Situated in the north London town of Tottenham, this 16th century manor was originally known as ‘Lordship House’ and was once home to Lady Constantina Lucy. The mysterious circumstances of how her ladyship met her end is still widely speculated by historians and ghost hunters today.
What is certain is that she was married to Henry Hare, 2nd Lord Coleraine, who inherited Bruce Castle after his father died choking on a turkey bone.
The marriage was said to not be a happy one and after growing tired of his young wife,Lord Coleraine had Lady Constantina Lucy locked away to the top of the family home.
Overtime, their relationship gradually got worse and she was allegedly locked away under the clock tower in a small room.
Unhappy with her miserable confinement, Lady Constantina Lucy jumped off the balcony with her child, killing both of them.
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Although the year of her death is 1680, there are no records to prove that she was buried in All Hallow Church’s parish registers, despite other burials from this time period being recorded.
The first time that Lady Constantina Lucy’s spirit was documented and sighted around Bruce Castle was almost 200 years later after she had died in the Tottenham & Edmonton Advertiser.
Extracts from this historic newspaper report, published in March 1858, that an Indian Officer asked a lady from Tottenham visiting the Grade I listed building if they knew of the ghost of Bruce Castle.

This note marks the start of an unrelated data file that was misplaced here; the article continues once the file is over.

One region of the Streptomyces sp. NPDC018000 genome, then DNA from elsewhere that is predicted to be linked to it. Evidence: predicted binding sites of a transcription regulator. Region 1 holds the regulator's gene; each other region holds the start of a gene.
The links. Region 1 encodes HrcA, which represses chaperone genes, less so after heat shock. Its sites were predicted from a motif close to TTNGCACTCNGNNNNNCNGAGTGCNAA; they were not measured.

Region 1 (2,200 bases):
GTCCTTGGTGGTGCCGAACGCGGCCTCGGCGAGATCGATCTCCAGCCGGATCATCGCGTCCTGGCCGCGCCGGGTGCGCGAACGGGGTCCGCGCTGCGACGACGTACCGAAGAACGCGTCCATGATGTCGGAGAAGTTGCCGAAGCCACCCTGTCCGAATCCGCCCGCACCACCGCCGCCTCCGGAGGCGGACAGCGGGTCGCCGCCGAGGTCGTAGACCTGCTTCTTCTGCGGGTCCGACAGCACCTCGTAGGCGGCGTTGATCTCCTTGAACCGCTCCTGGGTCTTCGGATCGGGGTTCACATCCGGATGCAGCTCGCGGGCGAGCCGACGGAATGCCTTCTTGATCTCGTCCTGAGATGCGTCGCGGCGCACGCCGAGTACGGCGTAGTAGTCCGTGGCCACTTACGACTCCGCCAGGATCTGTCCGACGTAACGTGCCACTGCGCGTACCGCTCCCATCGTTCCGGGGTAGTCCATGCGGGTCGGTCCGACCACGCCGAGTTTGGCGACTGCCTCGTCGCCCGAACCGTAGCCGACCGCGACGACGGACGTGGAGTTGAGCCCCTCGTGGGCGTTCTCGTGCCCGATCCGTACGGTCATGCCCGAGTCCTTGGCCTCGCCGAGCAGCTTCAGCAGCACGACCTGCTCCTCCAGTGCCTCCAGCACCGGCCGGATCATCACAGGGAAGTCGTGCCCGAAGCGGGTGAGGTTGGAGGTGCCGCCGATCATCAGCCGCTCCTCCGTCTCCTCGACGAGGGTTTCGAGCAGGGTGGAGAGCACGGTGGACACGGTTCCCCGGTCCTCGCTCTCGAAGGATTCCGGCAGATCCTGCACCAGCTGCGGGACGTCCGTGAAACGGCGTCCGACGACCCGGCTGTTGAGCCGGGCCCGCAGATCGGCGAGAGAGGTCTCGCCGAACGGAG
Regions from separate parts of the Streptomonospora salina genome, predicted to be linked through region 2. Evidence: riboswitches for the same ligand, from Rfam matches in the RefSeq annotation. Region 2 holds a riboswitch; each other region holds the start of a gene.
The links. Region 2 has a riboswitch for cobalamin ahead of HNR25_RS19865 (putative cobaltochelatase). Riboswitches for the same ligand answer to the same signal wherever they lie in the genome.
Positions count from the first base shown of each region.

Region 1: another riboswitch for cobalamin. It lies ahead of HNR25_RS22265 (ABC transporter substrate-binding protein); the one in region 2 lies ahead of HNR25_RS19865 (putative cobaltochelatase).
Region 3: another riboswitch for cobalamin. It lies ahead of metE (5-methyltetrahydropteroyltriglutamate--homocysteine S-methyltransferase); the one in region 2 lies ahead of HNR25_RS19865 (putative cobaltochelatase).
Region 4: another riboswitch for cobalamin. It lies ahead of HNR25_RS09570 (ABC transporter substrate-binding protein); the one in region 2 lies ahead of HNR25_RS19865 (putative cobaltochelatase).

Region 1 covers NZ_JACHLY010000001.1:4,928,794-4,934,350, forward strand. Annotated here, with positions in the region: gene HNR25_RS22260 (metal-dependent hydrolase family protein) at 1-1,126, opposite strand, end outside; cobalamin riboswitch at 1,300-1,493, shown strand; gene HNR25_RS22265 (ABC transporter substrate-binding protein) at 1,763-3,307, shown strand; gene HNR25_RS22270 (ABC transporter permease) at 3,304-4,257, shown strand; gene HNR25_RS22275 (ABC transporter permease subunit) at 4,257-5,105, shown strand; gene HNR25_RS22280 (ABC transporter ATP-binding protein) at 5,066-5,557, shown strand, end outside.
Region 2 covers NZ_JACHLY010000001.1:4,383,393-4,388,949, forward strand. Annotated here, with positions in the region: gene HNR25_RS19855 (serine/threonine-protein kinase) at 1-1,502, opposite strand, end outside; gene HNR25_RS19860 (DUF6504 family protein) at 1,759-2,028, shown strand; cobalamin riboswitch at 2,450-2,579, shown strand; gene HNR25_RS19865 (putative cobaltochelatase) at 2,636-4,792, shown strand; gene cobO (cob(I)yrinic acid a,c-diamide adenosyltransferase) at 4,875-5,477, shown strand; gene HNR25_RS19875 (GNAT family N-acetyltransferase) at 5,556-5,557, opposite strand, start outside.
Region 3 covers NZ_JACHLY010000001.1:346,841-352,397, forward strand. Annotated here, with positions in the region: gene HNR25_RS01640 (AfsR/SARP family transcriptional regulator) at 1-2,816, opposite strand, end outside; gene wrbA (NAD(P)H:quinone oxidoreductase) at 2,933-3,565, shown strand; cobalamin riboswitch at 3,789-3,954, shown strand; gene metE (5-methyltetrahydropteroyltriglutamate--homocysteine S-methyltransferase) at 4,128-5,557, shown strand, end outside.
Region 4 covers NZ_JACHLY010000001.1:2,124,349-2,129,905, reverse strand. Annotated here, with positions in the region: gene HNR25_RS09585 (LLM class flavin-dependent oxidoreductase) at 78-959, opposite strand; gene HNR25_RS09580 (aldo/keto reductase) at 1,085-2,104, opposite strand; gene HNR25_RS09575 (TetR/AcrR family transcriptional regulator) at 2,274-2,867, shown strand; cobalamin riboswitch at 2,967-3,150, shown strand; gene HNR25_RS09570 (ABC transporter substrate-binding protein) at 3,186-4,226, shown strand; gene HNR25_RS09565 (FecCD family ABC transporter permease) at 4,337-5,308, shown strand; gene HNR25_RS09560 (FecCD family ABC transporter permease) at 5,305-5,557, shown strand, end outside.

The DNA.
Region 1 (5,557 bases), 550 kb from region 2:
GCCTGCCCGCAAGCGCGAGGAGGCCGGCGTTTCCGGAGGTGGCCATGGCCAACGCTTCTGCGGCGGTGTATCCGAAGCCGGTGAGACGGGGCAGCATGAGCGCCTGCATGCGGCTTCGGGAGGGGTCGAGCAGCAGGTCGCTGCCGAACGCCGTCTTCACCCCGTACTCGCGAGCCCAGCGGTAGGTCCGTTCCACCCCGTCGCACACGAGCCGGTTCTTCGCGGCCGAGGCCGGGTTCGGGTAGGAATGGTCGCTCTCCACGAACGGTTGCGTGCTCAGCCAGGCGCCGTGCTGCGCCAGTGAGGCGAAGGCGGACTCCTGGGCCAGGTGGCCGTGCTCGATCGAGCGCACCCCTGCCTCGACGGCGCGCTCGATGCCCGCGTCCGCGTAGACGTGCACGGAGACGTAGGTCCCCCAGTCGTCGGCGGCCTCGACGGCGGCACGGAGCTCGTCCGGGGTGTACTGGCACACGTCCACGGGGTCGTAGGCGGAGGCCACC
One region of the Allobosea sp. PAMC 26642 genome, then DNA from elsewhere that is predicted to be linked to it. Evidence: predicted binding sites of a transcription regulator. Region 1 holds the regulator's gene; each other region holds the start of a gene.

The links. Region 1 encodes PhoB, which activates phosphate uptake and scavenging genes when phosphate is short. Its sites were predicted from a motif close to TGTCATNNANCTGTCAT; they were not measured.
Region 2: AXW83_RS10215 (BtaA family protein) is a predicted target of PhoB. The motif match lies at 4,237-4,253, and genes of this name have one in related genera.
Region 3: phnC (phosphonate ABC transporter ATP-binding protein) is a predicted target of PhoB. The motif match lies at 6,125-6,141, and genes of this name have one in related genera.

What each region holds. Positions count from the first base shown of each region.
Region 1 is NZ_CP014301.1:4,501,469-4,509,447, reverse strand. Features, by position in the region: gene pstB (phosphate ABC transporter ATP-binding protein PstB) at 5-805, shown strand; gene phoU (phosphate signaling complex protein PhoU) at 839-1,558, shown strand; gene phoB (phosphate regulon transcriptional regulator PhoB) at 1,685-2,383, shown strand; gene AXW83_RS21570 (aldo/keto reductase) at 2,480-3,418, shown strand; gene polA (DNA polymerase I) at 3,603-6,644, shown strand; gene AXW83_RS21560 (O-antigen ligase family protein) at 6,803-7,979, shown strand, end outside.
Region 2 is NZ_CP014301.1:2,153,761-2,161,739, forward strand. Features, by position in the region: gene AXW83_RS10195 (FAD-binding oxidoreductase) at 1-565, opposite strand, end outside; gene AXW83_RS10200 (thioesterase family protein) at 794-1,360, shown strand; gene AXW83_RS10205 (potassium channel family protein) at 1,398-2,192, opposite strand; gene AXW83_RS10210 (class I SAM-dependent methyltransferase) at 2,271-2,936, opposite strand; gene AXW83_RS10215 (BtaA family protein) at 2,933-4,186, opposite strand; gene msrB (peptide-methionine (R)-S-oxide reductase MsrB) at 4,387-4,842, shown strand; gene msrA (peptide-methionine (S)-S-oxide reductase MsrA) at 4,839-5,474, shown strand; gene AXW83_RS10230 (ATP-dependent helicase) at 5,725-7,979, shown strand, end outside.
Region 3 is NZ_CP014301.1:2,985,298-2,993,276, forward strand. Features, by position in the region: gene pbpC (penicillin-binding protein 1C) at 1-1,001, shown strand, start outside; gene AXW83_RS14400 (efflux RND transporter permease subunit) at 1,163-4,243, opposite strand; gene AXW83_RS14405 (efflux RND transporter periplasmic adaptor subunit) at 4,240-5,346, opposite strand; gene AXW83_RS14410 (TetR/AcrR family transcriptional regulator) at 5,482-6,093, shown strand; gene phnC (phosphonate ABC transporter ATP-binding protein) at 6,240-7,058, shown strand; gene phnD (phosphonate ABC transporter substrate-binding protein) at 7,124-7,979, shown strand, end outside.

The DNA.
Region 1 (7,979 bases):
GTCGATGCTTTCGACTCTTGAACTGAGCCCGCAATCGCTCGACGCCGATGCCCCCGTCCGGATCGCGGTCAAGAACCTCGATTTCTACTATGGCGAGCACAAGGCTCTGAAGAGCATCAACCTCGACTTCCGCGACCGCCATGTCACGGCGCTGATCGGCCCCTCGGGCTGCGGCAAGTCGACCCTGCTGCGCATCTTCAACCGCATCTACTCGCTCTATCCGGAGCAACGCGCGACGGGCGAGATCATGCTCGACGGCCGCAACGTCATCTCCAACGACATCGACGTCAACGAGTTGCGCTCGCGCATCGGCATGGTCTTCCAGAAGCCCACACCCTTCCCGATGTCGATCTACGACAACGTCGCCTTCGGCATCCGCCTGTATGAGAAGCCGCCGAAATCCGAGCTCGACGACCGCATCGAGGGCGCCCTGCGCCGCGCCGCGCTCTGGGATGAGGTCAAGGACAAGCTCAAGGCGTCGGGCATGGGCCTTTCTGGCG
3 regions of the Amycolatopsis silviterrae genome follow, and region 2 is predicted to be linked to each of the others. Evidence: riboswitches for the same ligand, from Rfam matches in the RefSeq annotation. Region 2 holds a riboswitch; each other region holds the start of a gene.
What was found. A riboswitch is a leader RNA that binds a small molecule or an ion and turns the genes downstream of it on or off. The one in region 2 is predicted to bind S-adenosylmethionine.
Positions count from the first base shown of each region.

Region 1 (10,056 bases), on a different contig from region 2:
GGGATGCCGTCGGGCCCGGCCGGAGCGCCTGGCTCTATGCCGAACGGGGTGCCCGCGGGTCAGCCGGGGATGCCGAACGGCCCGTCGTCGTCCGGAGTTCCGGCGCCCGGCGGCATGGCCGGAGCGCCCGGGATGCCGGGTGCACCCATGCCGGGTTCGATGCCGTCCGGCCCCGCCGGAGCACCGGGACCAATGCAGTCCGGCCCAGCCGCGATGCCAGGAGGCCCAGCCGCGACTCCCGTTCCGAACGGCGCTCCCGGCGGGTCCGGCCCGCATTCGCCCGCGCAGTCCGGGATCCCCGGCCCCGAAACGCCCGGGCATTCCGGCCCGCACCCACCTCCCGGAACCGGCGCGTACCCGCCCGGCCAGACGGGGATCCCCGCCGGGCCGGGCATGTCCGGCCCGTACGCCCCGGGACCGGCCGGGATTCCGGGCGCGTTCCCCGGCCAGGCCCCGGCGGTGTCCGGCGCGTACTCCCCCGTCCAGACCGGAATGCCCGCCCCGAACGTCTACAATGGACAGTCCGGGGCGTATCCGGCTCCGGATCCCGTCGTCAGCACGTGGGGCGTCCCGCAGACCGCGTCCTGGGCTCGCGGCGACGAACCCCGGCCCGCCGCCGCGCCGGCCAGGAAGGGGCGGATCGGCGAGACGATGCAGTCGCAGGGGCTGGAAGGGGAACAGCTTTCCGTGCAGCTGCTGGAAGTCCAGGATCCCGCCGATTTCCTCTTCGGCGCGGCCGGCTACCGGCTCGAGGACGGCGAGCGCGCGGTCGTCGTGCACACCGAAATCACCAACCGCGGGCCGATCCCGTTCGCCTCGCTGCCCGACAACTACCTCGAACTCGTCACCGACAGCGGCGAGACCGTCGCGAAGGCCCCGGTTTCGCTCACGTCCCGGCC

It tells readers that on the night of the anniversary when her ladyship died, around November, a “wild form can be seen as she stood on the fatal parapet, and her despairing cry is heard floating away on the autumnal blast.”
Despite the infamous paranormal activity being a less-known ghost story within the UK, Bruce House today now operates as a museum where guests can take a tour around the grounds.
Free to enter, visitors can view an exhibition dedicated to Tottenham born artist Beatrice Offer, showcasing her artworks alongside recently discovered paintings.
Visitors can also discover how Bruce Castle was named after the Scottish Royal House of Bruce, transforming from an medieval abode to an all-boys school.
Visit Haringey.gov.uk for more details.
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